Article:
• Visit your doctor.  Tell them about your loss, any troubles sleeping, suicidal thoughts, anxiety attacks.  They need to know these things in order to help you through it...this is all part of grief.
  • Suicidal thoughts are common in early grief.  If they're reoccurring, call a suicide hotline.  I felt that way early on, but then realized it wasn't that I wanted to die so much as I didn't want to go through what I'd have to face if I lived.  Back to taking a day at a time.
  • Give yourself permission to smile.  It is not our grief that binds us to them, but our love, and that continues still.
  • Try not to isolate too much.  
  • There's a balance to reach between taking time to process our grief, and avoiding it...it's good to find that balance for yourself.  We can't keep so busy as to avoid our grief, it has a way of haunting us, finding us, and demanding we pay attention to it!  Some people set aside time every day to grieve.  I didn't have to, it searched and found me!
  • Self-care is extremely important, more so than ever.  That person that would have cared for you is gone, now you're it...learn to be your own best friend, your own advocate, practice self-care.  You'll need it more than ever.
  • Recognize that your doctor isn't trained in grief, find a professional grief counselor that is.  We need help finding ourselves through this maze of grief, knowing where to start, etc.  They have not only the knowledge, but the resources.
  • In time, consider a grief support group.  If your friends have not been through it themselves, they may not understand what you're going through, it helps to find someone somewhere who DOES "get it". 
  • Be patient, give yourself time.  There's no hurry or timetable about cleaning out belongings, etc.  They can wait, you can take a year, ten years, or never deal with it.  It's okay, it's what YOU are comfortable with that matters.  
  • Know that what we are comfortable with may change from time to time.  That first couple of years I put his pictures up, took them down, up, down, depending on whether it made me feel better or worse.  Finally, they were up to stay.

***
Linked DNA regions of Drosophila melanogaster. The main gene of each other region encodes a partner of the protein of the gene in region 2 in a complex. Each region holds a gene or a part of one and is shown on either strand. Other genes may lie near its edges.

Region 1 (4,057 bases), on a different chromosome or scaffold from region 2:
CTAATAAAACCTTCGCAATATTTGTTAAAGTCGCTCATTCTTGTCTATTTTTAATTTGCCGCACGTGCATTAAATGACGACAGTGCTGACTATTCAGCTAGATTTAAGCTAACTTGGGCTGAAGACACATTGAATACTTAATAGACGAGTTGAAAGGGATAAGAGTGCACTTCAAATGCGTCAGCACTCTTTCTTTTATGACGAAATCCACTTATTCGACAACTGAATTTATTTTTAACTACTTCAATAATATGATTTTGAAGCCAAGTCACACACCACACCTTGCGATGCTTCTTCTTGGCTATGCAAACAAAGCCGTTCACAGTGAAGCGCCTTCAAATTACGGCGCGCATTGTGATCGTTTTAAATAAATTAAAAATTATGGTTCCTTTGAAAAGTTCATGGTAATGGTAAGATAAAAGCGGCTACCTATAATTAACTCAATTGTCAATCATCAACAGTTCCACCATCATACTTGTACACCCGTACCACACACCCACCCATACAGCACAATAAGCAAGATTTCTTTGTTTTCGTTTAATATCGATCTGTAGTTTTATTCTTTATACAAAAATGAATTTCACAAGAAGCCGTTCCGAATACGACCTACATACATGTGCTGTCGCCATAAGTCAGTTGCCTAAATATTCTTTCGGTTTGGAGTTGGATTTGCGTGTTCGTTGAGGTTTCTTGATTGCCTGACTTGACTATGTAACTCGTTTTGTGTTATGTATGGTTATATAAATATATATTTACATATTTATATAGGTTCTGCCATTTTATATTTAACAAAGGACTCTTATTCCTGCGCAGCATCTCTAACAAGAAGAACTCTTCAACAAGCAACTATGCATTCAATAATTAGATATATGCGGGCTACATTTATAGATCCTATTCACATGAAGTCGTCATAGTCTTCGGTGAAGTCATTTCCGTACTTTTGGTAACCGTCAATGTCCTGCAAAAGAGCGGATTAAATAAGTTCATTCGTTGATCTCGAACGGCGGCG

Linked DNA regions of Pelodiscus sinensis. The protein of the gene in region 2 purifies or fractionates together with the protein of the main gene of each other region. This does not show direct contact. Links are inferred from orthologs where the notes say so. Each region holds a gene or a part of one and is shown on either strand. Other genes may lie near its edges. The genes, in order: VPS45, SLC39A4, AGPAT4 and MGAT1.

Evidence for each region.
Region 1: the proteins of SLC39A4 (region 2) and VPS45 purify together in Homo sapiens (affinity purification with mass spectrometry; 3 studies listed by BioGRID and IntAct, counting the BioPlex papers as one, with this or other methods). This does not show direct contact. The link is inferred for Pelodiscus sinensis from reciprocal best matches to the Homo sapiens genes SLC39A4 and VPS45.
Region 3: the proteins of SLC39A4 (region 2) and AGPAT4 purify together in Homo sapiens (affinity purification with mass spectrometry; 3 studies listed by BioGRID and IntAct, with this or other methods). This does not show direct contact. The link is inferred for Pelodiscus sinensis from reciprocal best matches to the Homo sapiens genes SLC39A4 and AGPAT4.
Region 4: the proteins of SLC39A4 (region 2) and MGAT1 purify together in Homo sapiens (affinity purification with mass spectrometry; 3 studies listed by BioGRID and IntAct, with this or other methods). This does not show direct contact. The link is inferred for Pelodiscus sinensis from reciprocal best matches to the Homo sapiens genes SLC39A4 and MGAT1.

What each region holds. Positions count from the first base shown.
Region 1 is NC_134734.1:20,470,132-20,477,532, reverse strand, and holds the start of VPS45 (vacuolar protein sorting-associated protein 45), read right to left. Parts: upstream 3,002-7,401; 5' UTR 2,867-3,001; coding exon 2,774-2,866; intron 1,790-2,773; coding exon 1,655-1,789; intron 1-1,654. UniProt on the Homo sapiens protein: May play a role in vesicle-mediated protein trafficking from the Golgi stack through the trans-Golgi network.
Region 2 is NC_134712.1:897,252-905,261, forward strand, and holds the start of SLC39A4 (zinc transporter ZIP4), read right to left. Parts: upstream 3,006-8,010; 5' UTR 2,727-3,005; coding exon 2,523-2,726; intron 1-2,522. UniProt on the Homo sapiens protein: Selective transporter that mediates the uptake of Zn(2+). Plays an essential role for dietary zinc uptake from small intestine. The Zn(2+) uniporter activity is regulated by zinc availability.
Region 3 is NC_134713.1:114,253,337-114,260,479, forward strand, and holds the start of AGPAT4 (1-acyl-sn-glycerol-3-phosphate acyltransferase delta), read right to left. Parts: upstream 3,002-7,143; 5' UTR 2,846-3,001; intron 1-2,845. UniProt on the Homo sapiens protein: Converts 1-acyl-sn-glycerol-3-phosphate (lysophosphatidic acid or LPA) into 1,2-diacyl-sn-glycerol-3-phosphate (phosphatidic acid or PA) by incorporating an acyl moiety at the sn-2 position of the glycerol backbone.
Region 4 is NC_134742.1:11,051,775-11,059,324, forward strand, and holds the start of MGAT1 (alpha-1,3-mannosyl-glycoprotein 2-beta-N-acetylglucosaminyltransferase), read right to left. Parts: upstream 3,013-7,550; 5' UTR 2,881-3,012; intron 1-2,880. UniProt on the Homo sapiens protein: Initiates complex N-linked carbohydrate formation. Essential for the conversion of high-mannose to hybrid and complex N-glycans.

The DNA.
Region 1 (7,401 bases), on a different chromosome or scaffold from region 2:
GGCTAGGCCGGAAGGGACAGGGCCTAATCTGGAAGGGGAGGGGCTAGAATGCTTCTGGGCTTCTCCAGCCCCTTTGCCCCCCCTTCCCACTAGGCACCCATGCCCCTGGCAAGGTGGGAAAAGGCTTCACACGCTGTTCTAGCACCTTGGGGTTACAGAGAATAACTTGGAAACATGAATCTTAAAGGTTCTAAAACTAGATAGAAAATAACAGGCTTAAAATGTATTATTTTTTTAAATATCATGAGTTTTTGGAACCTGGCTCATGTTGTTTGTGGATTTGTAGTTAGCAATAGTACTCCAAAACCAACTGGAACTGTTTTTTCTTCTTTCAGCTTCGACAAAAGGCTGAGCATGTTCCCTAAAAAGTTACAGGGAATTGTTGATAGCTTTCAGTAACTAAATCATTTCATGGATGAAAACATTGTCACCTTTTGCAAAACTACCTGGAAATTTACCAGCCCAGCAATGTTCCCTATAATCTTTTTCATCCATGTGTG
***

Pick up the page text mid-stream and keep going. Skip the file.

• Consider a pet.  Not everyone is a pet fan, but I've found that my dog helps immensely.  It's someone to love, someone to come home to, someone happy to see me, someone that gives me a purpose...I have to come home and feed him.  Besides, they're known to relieve stress.  Well maybe not in the puppy stage when they're chewing up everything, but there's older ones to adopt if you don't relish that stage.
  • Make yourself get out now and then.  You may not feel interest in anything, things that interested you before seem to feel flat now.  That's normal.  Push yourself out of your comfort zone just a wee bit now and then.  Eating out alone, going to a movie alone or church alone, all of these things are hard to do at first.  You may feel you flunked at it, cried throughout, that's okay, you did it, you tried, and eventually you get a little better at it.  If I waited until I had someone to do things with I'd be stuck at home a lot.
  • Keep coming here.  We've been through it and we're all going through this together.
  • Look for joy in every day.  It will be hard to find at first, but in practicing this, it will change your focus so you can embrace what IS rather than merely focusing on what ISN'T.  It teaches you to live in the present and appreciate fully.  You have lost your big joy in life, and all other small joys may seem insignificant in comparison, but rather than compare what used to be to what is, learn the ability to appreciate each and every small thing that comes your way...a rainbow, a phone call from a friend, unexpected money, a stranger smiling at you, whatever the small joy, embrace it.  It's an art that takes practice and is life changing if you continue it.
  • Eventually consider volunteering.  It helps us when we're outward focused, it's a win/win.

(((hugs))) Praying for you today.